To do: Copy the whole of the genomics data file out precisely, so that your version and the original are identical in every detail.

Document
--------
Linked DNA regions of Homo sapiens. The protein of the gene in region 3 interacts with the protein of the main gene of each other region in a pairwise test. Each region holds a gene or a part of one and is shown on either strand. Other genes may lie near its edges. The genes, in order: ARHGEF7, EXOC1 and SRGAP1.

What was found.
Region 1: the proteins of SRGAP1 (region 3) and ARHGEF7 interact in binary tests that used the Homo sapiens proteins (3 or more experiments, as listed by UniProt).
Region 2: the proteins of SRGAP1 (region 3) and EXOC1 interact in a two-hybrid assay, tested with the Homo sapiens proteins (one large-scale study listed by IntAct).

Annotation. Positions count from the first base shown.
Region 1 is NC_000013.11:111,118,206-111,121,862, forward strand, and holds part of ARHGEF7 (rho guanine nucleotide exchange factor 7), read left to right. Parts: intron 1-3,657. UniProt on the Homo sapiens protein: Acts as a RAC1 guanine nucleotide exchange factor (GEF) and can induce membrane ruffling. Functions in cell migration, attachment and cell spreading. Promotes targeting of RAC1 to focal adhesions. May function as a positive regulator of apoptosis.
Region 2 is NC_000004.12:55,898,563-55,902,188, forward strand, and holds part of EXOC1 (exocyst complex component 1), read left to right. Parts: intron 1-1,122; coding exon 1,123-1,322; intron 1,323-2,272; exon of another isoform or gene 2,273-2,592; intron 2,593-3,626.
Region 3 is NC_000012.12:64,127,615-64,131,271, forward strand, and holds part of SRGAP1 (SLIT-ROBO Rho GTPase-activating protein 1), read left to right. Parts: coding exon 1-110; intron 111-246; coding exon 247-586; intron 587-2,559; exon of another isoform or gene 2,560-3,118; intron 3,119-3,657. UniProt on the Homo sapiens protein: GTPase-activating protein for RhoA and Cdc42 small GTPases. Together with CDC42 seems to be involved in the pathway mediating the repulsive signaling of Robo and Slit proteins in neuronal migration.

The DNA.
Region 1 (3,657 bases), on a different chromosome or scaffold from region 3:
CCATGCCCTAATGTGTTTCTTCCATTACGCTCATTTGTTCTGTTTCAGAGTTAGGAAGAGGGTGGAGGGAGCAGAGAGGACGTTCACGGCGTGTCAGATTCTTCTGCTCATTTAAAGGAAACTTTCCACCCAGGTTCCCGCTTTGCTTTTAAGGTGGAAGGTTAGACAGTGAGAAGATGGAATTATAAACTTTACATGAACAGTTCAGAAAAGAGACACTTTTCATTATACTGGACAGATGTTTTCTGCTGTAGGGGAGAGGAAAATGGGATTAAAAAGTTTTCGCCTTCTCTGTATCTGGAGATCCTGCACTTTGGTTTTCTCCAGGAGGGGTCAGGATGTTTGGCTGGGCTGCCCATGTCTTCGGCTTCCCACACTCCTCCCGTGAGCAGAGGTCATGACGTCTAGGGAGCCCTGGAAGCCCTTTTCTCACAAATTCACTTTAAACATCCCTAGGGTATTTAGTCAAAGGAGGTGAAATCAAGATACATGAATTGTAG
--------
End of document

Linked DNA regions of Homo sapiens. The protein of the gene in region 3 interacts with the protein of the main gene of each other region in a pairwise test. Each region holds a gene or a part of one and is shown on either strand. Other genes may lie near its edges. The genes, in order: ARHGEF7, EXOC1 and SRGAP1.

What was found.
Region 1: the proteins of SRGAP1 (region 3) and ARHGEF7 interact in binary tests that used the Homo sapiens proteins (3 or more experiments, as listed by UniProt).
Region 2: the proteins of SRGAP1 (region 3) and EXOC1 interact in a two-hybrid assay, tested with the Homo sapiens proteins (one large-scale study listed by IntAct).

Annotation. Positions count from the first base shown.
Region 1 is NC_000013.11:111,118,206-111,121,862, forward strand, and holds part of ARHGEF7 (rho guanine nucleotide exchange factor 7), read left to right. Parts: intron 1-3,657. UniProt on the Homo sapiens protein: Acts as a RAC1 guanine nucleotide exchange factor (GEF) and can induce membrane ruffling. Functions in cell migration, attachment and cell spreading. Promotes targeting of RAC1 to focal adhesions. May function as a positive regulator of apoptosis.
Region 2 is NC_000004.12:55,898,563-55,902,188, forward strand, and holds part of EXOC1 (exocyst complex component 1), read left to right. Parts: intron 1-1,122; coding exon 1,123-1,322; intron 1,323-2,272; exon of another isoform or gene 2,273-2,592; intron 2,593-3,626.
Region 3 is NC_000012.12:64,127,615-64,131,271, forward strand, and holds part of SRGAP1 (SLIT-ROBO Rho GTPase-activating protein 1), read left to right. Parts: coding exon 1-110; intron 111-246; coding exon 247-586; intron 587-2,559; exon of another isoform or gene 2,560-3,118; intron 3,119-3,657. UniProt on the Homo sapiens protein: GTPase-activating protein for RhoA and Cdc42 small GTPases. Together with CDC42 seems to be involved in the pathway mediating the repulsive signaling of Robo and Slit proteins in neuronal migration.

The DNA.
Region 1 (3,657 bases), on a different chromosome or scaffold from region 3:
CCATGCCCTAATGTGTTTCTTCCATTACGCTCATTTGTTCTGTTTCAGAGTTAGGAAGAGGGTGGAGGGAGCAGAGAGGACGTTCACGGCGTGTCAGATTCTTCTGCTCATTTAAAGGAAACTTTCCACCCAGGTTCCCGCTTTGCTTTTAAGGTGGAAGGTTAGACAGTGAGAAGATGGAATTATAAACTTTACATGAACAGTTCAGAAAAGAGACACTTTTCATTATACTGGACAGATGTTTTCTGCTGTAGGGGAGAGGAAAATGGGATTAAAAAGTTTTCGCCTTCTCTGTATCTGGAGATCCTGCACTTTGGTTTTCTCCAGGAGGGGTCAGGATGTTTGGCTGGGCTGCCCATGTCTTCGGCTTCCCACACTCCTCCCGTGAGCAGAGGTCATGACGTCTAGGGAGCCCTGGAAGCCCTTTTCTCACAAATTCACTTTAAACATCCCTAGGGTATTTAGTCAAAGGAGGTGAAATCAAGATACATGAATTGTAG